How is gender and identity reflected in "Yellow Woman" by Leslie Marmon Silko?

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Leslie Marmon Silko is a Native American author. In her short story “Yellow Woman,” she blends the realities of modern Pueblo and Navajo Native American life with the mythical beliefs that continue to permeate Native American culture.

The narrator of the tale is a Pueblo woman caught between...

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Leslie Marmon Silko is a Native American author. In her short story “Yellow Woman,” she blends the realities of modern Pueblo and Navajo Native American life with the mythical beliefs that continue to permeate Native American culture.

The narrator of the tale is a Pueblo woman caught between the two worlds of myth and reality, just as she is trapped between her position as a woman in Pueblo culture and her individual identity. At the center of the story is the ancient legend of the Yellow Woman who is kidnapped by a spirit. The narrator recalls mythical tales related to her by her grandfather that told of “the old stories about the ka’tsina spirit and Yellow Woman.”

The narrator is kidnapped by a man named Silva who has sexual relations with her by a river and plans to take her to his cabin. Upon awakening the following morning, she hears the man refer to her as Yellow Woman. It appears her reality mirrors that of Yellow Woman’s experience in the mythical tale.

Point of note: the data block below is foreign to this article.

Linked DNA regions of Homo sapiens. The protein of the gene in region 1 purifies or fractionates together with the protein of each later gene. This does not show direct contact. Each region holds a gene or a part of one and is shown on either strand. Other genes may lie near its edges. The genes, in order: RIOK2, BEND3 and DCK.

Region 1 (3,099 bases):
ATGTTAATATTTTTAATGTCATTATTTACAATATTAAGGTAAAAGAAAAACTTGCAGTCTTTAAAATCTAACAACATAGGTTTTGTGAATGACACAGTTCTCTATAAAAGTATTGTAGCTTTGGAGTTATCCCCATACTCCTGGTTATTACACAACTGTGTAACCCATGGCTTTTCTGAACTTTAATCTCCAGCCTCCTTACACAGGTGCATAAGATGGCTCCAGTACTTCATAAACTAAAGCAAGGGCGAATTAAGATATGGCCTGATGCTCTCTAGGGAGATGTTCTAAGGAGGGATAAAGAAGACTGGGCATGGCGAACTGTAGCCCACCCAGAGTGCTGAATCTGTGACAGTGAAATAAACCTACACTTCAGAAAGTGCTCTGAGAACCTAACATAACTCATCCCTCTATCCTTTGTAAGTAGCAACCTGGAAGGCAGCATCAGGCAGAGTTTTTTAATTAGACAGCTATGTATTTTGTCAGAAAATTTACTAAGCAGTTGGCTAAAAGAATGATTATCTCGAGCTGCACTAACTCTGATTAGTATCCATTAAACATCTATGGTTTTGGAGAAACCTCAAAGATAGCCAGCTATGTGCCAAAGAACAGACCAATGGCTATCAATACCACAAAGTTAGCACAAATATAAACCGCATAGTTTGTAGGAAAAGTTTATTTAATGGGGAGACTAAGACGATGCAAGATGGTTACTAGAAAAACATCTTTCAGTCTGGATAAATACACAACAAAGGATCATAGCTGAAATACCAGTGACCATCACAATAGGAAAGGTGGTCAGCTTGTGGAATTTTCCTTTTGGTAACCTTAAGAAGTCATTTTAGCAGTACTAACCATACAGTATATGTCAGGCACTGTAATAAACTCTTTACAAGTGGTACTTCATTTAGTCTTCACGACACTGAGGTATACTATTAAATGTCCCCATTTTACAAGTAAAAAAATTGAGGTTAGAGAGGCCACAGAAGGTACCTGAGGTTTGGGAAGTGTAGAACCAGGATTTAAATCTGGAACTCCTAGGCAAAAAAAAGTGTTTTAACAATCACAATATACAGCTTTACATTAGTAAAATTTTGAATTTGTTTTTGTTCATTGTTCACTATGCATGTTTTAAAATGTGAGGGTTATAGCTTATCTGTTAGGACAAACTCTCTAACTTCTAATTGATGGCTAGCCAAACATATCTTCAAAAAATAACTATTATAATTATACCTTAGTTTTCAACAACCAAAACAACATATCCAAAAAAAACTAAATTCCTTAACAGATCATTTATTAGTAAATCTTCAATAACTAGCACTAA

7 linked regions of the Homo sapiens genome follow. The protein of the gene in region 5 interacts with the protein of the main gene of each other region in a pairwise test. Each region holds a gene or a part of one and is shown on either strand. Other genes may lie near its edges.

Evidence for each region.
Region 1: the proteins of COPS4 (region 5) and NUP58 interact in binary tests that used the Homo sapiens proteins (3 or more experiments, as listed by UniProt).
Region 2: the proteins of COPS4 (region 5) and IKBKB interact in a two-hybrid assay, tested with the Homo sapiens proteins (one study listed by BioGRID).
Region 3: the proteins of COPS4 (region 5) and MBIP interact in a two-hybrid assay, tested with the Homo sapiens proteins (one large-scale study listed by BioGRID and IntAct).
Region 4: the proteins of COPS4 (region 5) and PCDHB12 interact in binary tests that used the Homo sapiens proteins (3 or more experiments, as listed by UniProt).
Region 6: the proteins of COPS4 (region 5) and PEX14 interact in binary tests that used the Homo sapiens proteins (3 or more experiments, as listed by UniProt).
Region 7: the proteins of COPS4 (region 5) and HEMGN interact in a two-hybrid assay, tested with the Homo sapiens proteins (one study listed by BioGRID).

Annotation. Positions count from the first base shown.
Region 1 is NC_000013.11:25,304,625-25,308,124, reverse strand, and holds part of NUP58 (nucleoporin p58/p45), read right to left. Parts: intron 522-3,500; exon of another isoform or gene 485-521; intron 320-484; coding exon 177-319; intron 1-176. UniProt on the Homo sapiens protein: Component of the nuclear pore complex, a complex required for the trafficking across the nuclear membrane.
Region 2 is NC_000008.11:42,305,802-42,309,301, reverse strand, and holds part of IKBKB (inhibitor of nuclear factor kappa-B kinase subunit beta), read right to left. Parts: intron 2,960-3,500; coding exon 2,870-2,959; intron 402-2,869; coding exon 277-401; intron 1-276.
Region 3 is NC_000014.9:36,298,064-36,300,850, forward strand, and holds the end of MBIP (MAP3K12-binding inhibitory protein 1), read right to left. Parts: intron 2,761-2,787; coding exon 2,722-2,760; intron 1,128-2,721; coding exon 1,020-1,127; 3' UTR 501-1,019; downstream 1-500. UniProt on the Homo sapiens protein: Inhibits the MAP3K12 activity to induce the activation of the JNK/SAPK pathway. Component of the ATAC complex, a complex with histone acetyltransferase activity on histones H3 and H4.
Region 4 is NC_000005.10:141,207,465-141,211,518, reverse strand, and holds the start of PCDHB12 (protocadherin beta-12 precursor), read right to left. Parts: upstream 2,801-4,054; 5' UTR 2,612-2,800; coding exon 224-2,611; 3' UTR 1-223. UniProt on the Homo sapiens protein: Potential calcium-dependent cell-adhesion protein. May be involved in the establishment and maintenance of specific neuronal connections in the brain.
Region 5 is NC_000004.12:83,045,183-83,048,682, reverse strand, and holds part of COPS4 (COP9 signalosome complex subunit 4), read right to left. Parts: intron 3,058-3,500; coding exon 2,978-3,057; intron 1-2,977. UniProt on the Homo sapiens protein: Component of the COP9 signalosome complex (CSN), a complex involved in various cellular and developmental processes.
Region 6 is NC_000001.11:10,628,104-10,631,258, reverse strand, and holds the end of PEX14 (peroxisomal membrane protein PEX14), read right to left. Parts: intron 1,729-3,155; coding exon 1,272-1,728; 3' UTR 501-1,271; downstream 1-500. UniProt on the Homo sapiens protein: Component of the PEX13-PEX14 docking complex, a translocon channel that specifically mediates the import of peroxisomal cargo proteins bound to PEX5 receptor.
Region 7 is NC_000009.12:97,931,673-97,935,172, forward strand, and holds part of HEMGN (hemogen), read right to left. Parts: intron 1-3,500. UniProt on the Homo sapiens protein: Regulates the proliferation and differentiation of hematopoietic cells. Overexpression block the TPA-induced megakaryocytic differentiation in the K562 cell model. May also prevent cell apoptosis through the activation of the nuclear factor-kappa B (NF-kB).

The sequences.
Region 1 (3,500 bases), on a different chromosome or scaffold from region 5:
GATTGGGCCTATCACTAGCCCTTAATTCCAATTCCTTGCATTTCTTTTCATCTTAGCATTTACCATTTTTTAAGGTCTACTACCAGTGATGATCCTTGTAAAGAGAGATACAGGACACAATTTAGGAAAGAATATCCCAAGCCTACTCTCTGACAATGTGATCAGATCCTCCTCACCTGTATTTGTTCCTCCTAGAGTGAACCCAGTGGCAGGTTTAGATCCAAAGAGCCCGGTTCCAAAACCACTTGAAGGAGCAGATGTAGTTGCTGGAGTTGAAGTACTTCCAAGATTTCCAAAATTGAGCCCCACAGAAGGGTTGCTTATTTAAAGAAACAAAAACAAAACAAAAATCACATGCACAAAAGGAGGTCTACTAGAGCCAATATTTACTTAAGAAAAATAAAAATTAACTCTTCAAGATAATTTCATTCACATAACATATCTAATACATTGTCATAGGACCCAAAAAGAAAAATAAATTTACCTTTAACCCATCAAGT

The protagonist, unsure of her own identity and subject to the limitations of her gender in society, begins to travel in her mind back and forth between the reality of her contemporary culture and the spirit world of myth. She wants to return home but begins to believe that she is actually the Yellow Woman from the myth. Through internal dialogue, she questions her own identity: “I was wondering if Yellow Woman had known who she was.” She wants to know whether Yellow Woman was also an ordinary woman with a normal life aside from her mythical existence.

Silva denies knowledge of the mythical tale, continues to draw her into sexuality, and insists they are just average people. The narrator remains torn between her reality and the myth, and the longer she remains with Silva, the more she separates herself from reality and her home. In the tale, Yellow Woman was forced to remain with her captor, but eventually, the narrator reasons that she need not succumb to the same fate as Yellow Woman. After all, she has her own identity. She thinks to herself,

I had stopped trying to pull away from him ... I will see someone, eventually I will see someone, and then I will be certain that he is only a man—some man from nearby—and I will be sure that I am not Yellow Woman.

But the protagonist meets no one.

As she arrives at Silva’s cabin, she is expected to do all the things she feels is associated with her gender. She cooks for him and sleeps with him and eventually thinks less and less about returning home. She still sees Silva as a ka’tsina spirit.

The narrator begins to slip back to the physical world when Silva admits being a cattle rustler. She sees him as a man, not a ka’tsina spirit. She concludes “that this man Silva must be Navajo, because Pueblo men didn’t do things like that.” During Silva’s violent encounter with a white man “looking for the thief for a long time,” the narrator escapes on horseback and finds her way back to the Pueblo village. She returns to the normalcy of her ordinary life, yet still thinks of Silva: